Swigart v. Baker
Annotate this Case
229 U.S. 187 (1913)
U.S. Supreme Court
Swigart v. Baker, 229 U.S. 187 (1913)
Swigart v. Baker
Argued April 9, 10, 1913
Decided May 26, 1913
229 U.S. 187
A statutory provision for charging cost of construction of an improvement against property benefited may include the cost of maintenance as well as of actual construction, and in determining the scope of the provision, the court may arrive at the legislative intent by examining the history of the statute.
The history of the Reclamation Act of 1902 shows that it was the intent of Congress that the cost of each irrigation project should be assessed against the property benefited and that the assessments as fast as collected should be paid back into the fund for use in subsequent projects without diminution. This intent cannot be carried out without charging the expense of maintenance during the government-held period as well as the cost of construction.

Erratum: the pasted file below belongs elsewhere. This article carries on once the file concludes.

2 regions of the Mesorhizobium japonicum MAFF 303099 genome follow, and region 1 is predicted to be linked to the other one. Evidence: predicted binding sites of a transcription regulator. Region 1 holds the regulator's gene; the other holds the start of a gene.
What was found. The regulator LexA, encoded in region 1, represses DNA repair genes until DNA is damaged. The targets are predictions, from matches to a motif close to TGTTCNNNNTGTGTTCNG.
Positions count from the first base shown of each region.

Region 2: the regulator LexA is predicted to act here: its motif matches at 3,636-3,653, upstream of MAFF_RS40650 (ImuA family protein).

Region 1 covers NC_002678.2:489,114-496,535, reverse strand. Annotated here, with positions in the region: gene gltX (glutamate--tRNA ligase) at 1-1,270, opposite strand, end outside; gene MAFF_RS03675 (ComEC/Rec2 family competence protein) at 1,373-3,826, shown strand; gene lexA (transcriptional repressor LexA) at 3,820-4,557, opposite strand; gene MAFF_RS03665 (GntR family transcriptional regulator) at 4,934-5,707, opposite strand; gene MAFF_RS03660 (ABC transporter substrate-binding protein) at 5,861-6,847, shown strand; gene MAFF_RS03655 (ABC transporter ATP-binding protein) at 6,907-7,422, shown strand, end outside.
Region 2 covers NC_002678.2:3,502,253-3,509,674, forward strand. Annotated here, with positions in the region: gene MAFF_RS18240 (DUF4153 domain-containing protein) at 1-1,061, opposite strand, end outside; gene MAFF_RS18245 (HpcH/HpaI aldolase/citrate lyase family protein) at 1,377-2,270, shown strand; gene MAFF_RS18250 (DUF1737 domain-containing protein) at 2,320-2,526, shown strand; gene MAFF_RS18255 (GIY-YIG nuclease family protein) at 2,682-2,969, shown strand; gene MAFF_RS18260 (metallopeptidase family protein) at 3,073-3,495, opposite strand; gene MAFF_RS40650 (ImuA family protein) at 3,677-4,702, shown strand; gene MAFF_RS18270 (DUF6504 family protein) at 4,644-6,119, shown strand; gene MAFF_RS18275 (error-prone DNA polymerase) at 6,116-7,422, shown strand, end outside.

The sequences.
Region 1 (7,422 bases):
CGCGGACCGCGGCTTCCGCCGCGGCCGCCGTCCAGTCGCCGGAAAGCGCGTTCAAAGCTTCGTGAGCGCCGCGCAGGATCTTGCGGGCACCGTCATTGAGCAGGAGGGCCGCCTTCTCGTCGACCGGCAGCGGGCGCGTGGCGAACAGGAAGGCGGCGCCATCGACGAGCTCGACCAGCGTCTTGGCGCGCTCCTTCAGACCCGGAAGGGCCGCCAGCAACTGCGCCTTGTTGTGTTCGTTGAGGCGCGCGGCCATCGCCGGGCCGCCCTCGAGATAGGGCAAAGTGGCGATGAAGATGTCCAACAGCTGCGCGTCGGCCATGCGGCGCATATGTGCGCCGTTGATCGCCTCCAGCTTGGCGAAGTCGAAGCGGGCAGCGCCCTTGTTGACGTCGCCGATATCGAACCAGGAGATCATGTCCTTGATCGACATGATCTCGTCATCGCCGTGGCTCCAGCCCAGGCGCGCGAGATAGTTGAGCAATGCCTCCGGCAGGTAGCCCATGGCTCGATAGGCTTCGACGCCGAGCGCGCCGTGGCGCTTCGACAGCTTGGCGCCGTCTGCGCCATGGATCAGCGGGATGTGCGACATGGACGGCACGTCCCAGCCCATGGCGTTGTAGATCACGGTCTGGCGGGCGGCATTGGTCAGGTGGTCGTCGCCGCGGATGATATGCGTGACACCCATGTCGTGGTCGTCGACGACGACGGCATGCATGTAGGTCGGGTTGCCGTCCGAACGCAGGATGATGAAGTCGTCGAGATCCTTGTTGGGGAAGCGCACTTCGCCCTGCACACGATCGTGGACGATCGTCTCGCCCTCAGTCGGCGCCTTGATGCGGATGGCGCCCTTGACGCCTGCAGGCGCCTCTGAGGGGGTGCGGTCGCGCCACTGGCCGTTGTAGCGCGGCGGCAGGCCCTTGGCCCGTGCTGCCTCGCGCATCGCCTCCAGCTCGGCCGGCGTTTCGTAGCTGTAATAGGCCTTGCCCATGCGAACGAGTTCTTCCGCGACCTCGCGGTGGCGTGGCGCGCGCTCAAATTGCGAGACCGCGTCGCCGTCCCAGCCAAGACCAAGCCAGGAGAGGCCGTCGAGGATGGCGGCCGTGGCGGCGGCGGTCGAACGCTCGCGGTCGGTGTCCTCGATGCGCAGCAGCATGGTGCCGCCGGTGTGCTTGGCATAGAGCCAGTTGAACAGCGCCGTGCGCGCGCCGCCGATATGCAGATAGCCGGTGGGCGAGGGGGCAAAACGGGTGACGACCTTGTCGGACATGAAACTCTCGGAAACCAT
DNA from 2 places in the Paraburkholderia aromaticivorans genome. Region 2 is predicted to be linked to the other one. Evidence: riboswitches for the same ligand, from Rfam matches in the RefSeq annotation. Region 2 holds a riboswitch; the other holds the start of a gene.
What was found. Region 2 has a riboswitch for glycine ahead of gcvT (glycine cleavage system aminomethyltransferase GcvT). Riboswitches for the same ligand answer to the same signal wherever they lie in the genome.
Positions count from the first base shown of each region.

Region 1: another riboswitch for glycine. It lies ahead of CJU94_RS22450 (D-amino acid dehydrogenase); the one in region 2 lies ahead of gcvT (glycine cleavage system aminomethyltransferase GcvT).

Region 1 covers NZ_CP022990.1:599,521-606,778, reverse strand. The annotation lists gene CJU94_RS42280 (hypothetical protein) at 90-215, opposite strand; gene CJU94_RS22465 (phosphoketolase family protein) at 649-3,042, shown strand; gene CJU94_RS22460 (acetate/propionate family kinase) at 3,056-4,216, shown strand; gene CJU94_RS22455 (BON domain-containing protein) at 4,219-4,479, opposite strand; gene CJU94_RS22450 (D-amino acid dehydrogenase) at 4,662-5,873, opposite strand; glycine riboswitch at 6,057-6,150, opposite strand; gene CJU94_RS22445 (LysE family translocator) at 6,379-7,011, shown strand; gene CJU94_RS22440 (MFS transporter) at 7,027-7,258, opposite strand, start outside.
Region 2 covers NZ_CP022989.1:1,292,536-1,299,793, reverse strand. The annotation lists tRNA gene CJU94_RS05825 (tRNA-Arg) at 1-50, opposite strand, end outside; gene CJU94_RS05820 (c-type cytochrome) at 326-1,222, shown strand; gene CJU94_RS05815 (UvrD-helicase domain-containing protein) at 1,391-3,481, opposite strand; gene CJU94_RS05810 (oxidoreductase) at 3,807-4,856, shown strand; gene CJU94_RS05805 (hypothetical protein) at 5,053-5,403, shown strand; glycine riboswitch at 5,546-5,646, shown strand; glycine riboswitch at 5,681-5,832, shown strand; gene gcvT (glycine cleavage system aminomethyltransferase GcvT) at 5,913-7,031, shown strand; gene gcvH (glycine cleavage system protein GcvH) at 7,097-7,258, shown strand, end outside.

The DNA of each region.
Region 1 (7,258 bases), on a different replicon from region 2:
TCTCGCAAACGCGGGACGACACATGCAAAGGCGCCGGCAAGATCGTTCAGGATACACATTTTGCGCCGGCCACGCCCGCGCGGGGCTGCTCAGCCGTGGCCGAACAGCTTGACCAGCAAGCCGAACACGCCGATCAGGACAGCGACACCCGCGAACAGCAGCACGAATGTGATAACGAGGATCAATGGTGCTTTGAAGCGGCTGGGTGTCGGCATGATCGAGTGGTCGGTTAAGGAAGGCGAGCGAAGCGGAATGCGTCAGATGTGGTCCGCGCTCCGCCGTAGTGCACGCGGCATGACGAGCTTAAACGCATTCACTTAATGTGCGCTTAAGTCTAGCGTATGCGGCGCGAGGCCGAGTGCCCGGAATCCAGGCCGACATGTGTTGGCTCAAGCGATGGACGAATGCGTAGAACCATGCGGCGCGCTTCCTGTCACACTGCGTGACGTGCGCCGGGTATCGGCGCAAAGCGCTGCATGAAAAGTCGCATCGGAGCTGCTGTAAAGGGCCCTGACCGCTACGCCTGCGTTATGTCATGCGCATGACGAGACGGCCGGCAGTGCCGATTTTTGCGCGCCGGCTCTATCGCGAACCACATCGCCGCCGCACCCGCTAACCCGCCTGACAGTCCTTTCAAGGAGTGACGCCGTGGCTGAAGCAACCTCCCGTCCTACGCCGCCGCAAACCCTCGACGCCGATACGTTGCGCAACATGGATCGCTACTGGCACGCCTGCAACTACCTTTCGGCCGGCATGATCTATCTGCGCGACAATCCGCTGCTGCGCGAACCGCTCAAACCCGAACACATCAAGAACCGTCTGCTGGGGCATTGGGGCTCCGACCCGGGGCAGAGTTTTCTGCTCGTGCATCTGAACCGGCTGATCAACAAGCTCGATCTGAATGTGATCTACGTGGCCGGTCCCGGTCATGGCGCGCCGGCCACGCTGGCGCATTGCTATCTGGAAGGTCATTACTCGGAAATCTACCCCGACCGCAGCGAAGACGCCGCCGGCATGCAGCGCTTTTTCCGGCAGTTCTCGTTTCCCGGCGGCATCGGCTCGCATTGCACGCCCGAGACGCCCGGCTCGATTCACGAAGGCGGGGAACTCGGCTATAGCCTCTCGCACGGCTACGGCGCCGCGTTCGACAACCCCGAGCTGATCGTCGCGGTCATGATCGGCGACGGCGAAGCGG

Subsequent legislative construction of a prior act may properly be examined as an aid to its interpretation, and so held that statutes passed since the Reclamation Act of 1902 indicate that Congress has construed the provisions of that act as authorizing the Secretary of the Interior to assess cost of maintenance as well as of construction of irrigation projects upon the land benefited.
Where the executive officer charged with its enforcement annually reports to Congress the same construction of a statute, it is significant if Congress never has taken any adverse action in regard to such construction.
Quaere whether Congress may not, by legislation, construe a prior statute so that, as to all matters subsequently arising, the action is legislative in character.
The repeated and practical construction of the Reclamation Act of 1902 by both Congress and the Secretary of the Interior, in charging cost of maintenance as well as construction, accords with the provisions of the act taken in its entirety, and is followed by this Court.
199 F. 865 reversed.
The facts, which involve the construction of the Reclamation Act of 1902 and whether the purchaser was
required thereunder to pay the annual charges for maintaining the irrigation project by which his lands are irrigated, are stated in the opinion.
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